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Is it possible to overdose on omega 3?


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2009-03-20 11:31:32
2009-03-20 11:31:32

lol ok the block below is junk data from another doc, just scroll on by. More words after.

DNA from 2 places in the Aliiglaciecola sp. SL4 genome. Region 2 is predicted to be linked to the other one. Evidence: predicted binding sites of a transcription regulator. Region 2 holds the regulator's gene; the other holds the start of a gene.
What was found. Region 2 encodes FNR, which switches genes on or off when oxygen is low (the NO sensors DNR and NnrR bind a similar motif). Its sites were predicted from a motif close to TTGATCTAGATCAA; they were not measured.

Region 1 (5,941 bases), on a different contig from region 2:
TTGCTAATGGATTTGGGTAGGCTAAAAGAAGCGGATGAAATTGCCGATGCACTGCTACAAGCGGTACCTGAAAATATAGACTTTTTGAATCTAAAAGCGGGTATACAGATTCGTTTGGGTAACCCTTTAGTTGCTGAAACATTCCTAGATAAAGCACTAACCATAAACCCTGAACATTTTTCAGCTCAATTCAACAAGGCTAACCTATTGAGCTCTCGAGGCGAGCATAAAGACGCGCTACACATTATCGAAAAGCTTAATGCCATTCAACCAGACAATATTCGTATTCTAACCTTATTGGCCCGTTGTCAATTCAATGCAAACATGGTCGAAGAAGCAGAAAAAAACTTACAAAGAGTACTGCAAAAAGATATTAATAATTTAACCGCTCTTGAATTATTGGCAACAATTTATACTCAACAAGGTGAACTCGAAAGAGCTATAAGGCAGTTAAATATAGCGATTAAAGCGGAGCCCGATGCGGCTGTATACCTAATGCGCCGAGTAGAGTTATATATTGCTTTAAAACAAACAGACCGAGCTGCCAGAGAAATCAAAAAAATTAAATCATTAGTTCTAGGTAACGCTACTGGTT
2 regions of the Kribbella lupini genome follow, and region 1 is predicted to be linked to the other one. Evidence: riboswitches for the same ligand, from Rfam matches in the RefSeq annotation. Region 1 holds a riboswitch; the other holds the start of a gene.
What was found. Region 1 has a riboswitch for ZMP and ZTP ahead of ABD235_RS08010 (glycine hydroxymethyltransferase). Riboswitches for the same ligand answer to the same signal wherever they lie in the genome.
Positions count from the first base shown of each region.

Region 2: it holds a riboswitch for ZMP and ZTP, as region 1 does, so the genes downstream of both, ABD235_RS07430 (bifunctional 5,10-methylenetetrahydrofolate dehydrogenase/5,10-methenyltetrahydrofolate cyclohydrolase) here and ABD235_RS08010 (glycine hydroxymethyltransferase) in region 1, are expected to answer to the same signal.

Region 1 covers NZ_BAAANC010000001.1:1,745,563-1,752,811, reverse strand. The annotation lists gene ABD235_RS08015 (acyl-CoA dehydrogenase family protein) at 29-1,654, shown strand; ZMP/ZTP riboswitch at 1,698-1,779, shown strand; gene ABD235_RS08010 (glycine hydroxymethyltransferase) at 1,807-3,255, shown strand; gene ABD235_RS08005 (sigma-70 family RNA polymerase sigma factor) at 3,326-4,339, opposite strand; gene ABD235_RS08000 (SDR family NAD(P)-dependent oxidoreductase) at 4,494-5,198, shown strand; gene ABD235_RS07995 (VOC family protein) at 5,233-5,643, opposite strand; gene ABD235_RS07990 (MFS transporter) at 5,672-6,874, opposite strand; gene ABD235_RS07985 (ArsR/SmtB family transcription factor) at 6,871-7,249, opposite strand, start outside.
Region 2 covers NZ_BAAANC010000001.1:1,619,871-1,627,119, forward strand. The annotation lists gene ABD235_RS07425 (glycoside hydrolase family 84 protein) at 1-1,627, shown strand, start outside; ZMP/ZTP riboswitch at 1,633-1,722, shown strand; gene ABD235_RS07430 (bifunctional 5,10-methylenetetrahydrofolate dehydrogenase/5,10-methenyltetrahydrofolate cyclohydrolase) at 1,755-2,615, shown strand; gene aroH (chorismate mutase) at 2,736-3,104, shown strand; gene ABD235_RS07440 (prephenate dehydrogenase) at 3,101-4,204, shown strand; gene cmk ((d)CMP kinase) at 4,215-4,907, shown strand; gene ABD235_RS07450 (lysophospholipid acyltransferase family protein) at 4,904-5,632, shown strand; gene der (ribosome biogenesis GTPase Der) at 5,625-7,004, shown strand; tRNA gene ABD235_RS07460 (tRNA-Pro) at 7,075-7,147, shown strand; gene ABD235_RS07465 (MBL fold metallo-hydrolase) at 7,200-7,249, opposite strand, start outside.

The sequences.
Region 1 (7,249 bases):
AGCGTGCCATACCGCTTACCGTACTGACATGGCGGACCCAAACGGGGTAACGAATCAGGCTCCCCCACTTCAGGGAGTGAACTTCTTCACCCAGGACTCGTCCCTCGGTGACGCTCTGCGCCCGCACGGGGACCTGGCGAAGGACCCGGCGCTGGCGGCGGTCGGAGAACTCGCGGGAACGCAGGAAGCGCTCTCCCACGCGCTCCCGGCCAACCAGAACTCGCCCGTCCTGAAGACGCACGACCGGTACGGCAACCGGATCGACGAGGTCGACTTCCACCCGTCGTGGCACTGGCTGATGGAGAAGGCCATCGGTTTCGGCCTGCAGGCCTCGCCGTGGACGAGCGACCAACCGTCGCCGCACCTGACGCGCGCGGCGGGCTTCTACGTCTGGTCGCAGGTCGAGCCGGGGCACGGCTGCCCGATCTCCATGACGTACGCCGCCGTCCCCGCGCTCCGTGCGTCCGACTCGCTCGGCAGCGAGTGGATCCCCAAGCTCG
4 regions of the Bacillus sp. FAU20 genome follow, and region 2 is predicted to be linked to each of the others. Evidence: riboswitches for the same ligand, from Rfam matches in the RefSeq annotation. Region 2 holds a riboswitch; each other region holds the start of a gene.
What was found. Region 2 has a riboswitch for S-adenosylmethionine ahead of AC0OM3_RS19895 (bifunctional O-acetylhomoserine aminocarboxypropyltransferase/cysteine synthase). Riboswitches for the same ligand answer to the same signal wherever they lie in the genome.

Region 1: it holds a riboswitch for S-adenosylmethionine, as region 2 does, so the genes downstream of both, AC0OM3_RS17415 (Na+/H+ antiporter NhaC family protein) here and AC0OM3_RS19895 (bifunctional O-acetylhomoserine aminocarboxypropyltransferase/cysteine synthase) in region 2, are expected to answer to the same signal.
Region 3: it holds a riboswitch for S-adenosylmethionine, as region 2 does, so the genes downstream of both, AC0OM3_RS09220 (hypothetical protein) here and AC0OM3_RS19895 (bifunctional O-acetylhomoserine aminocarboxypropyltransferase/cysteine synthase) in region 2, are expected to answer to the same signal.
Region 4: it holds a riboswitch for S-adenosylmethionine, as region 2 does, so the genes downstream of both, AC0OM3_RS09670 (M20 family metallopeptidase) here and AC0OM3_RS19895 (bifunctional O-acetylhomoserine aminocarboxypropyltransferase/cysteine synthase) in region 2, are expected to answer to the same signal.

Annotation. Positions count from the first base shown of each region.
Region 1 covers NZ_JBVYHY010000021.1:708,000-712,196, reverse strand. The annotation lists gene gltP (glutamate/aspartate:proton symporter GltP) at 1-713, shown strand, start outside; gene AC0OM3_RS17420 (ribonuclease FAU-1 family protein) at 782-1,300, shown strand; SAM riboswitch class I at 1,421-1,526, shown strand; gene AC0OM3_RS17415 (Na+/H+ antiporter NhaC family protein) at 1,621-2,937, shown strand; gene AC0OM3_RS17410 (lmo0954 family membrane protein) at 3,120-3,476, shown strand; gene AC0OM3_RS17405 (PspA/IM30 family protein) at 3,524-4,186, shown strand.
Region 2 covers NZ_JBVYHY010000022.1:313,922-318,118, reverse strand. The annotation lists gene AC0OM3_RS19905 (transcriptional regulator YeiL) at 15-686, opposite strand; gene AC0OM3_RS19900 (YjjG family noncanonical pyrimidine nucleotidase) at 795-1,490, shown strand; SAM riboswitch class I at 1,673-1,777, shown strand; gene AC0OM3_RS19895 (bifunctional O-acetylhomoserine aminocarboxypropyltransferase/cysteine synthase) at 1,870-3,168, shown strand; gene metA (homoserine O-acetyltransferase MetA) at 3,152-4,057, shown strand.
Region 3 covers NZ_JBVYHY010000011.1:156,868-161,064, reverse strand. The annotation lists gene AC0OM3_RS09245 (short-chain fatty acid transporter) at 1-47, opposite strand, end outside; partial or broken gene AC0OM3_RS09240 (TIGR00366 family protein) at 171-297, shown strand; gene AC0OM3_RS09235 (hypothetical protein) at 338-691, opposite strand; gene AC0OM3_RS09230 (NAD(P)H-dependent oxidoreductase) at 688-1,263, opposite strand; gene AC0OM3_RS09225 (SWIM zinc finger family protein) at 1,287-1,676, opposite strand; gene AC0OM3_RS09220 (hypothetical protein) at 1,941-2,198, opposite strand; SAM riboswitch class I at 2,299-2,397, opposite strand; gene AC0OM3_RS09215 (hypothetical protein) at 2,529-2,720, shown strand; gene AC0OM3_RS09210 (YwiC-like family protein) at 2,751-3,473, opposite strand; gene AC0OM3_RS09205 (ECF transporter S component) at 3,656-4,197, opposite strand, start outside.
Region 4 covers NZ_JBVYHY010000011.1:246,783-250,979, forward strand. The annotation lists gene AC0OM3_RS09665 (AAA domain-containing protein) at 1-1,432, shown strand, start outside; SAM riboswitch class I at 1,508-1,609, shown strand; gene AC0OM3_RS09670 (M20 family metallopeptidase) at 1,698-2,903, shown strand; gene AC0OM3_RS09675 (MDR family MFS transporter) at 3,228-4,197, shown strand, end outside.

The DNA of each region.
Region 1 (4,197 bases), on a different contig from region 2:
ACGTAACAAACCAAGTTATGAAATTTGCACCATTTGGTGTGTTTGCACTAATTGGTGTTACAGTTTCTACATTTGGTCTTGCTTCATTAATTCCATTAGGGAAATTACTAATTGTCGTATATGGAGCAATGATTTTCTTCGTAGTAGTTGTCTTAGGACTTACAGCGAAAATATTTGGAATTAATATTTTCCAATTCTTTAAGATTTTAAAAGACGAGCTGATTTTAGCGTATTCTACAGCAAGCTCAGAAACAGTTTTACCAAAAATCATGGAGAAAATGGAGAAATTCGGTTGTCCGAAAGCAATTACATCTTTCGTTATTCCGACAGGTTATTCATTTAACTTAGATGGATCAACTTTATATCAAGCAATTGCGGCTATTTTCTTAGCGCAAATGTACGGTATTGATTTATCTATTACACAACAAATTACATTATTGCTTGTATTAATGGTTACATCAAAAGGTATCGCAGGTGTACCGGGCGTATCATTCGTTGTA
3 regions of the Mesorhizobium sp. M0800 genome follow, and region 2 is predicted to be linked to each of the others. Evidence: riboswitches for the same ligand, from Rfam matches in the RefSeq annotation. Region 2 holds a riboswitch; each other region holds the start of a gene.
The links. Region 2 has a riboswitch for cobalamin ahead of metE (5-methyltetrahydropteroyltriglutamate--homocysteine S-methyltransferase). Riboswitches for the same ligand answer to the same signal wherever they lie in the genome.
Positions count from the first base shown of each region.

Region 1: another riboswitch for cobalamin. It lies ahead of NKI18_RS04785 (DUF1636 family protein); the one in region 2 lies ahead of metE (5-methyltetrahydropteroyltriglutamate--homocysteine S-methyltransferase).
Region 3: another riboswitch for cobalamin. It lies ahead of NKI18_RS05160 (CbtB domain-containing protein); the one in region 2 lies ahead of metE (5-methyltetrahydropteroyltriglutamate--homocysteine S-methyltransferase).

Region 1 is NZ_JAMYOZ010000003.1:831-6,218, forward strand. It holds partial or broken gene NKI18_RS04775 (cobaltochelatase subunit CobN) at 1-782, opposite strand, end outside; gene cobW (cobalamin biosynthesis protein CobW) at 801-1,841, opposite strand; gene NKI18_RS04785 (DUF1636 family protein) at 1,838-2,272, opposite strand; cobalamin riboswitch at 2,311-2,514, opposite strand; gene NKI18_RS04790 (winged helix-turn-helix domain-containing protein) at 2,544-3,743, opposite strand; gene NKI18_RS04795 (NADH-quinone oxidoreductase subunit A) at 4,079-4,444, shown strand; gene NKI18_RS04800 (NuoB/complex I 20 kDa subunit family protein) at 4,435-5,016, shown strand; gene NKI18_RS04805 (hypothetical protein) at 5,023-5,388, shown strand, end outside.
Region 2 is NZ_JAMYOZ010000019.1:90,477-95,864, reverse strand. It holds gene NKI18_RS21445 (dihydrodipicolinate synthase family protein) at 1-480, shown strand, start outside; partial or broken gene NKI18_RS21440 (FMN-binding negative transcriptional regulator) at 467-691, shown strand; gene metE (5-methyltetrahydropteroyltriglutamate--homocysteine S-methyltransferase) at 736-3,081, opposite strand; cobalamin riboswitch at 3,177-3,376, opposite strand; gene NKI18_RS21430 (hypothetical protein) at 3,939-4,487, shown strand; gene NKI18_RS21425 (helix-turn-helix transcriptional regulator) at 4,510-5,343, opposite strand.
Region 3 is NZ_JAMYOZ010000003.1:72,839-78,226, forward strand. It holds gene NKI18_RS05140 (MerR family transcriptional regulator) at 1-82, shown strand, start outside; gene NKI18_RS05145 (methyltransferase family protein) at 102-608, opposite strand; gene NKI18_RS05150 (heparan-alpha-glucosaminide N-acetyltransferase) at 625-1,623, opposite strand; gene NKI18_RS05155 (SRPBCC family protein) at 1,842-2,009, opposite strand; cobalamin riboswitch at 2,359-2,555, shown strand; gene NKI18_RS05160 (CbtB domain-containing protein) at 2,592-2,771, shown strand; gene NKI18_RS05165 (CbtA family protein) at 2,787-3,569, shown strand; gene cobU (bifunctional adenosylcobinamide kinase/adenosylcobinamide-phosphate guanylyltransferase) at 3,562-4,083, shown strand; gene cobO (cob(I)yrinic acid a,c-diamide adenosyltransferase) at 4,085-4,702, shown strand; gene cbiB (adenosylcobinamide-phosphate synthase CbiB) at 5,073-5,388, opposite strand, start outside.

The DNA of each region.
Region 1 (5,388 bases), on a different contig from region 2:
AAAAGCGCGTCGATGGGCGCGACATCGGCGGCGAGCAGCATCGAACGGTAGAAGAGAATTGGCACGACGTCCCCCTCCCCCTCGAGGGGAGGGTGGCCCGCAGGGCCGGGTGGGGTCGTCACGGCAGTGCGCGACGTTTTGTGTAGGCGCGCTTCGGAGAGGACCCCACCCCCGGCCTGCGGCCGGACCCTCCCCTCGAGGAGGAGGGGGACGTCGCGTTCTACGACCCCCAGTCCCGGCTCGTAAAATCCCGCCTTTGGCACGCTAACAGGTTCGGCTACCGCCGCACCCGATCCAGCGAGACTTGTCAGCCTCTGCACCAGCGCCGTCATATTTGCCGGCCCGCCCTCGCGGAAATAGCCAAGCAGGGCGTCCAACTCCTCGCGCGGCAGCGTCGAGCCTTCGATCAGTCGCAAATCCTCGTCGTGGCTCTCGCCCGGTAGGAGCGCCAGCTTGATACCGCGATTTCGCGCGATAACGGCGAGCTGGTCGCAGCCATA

We all know that omega 3 fatty acids are crucial for good health, but can we suffer from an omega-3 overdose? Unfortunately, the answer will depend. For omega-3 sources that you get from plants and nuts, such as flaxseed, and walnuts, it's very hard to overdose. However, these are not the best sources for omega 3 fatty acids as there are three types of omega 3 fats: ALA, DHA and EPA. The ALA form is what you find in plant forms like flaxseed. ALA needs to be converted by the body into DHA and EPA before use. This conversion may not happen efficiently for a variety of possible reasons. Fish oils are the best source of DHA and EPA omega 3 fatty acids. This is where the answer to Omega-3 Overdose will vary. It will depend on the fish source being used (in supplements) or consumed. If you are taking cod liver oil, for example, which has a very high Vitamin A content, you can overdose....because Vitamin A is toxic is large amounts. Keep in mind it's the Vitamin A that is toxic here, not the omega-3 fats. However, there are species of fish that are very high in beneficial DHA and EPA with extremely low Vitamin A content, which makes overdosing practicually nil because they are not produced from the liver. Now this doesn't mean you want to overdo it by taking as much omega-3 fatty acids as you can. If you are an adult in good health, you can probably take 1 to 2 grams a day to maintain good health. This is just a general rule of thumb. If you have a specific health condition, the amount you take will vary. However, most people, being deficient in omega 3 fatty acids, should consider taking the aforementioned 1 to 2 grams of omega 3 fatty acids per day. One omega-3 warning to keep in mind is that omega 3 oils act as blood thinners. This can be beneficial for people who have clumpy, "sticky" blood. Blood thinners may help the blood flow more easily through arteries, benefiting the functioning of the heart. But too many blood thinners can post certain risks as well. It's not that omega-3's are dangerous in this regard. It's just that if you are already taken blood thinners (whether over-the-counter or prescription) you should talk to your doctor before adding omega-3 supplements to your daily health regimen to make sure you aren't thinning your blood too much. Overall for most people in the Western world, the problem isn't one of an omega-3 overdose, but not getting enough of these vital fats, which help improve brain and heart health, and do so much more. 1 to 2 grams a day of a purified, high quality, omega 3 rich fish oil supplement with low Vitamin A content is one of the best things the vast majority of Westerners can do to improve their health.


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